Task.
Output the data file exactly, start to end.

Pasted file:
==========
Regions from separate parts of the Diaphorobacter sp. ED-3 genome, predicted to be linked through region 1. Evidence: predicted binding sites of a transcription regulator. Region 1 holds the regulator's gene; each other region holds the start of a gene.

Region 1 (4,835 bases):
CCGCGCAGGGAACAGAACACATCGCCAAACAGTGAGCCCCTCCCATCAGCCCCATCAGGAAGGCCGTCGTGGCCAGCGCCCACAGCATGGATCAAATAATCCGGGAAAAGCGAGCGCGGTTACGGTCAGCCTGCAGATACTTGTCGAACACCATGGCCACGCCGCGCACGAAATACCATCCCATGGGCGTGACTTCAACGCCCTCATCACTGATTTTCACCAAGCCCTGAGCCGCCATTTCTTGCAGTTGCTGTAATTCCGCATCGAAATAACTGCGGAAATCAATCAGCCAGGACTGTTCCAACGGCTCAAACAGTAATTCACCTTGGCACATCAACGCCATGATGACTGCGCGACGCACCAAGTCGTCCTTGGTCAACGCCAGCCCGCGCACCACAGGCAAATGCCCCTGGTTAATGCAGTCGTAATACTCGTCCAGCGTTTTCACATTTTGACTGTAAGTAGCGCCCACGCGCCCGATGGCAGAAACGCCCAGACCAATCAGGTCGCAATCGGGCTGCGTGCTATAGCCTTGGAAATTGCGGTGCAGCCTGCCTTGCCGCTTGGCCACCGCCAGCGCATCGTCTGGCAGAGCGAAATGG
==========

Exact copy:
Regions from separate parts of the Diaphorobacter sp. ED-3 genome, predicted to be linked through region 1. Evidence: predicted binding sites of a transcription regulator. Region 1 holds the regulator's gene; each other region holds the start of a gene.

Region 1 (4,835 bases):
CCGCGCAGGGAACAGAACACATCGCCAAACAGTGAGCCCCTCCCATCAGCCCCATCAGGAAGGCCGTCGTGGCCAGCGCCCACAGCATGGATCAAATAATCCGGGAAAAGCGAGCGCGGTTACGGTCAGCCTGCAGATACTTGTCGAACACCATGGCCACGCCGCGCACGAAATACCATCCCATGGGCGTGACTTCAACGCCCTCATCACTGATTTTCACCAAGCCCTGAGCCGCCATTTCTTGCAGTTGCTGTAATTCCGCATCGAAATAACTGCGGAAATCAATCAGCCAGGACTGTTCCAACGGCTCAAACAGTAATTCACCTTGGCACATCAACGCCATGATGACTGCGCGACGCACCAAGTCGTCCTTGGTCAACGCCAGCCCGCGCACCACAGGCAAATGCCCCTGGTTAATGCAGTCGTAATACTCGTCCAGCGTTTTCACATTTTGACTGTAAGTAGCGCCCACGCGCCCGATGGCAGAAACGCCCAGACCAATCAGGTCGCAATCGGGCTGCGTGCTATAGCCTTGGAAATTGCGGTGCAGCCTGCCTTGCCGCTTGGCCACCGCCAGCGCATCGTCTGGCAGAGCGAAATGG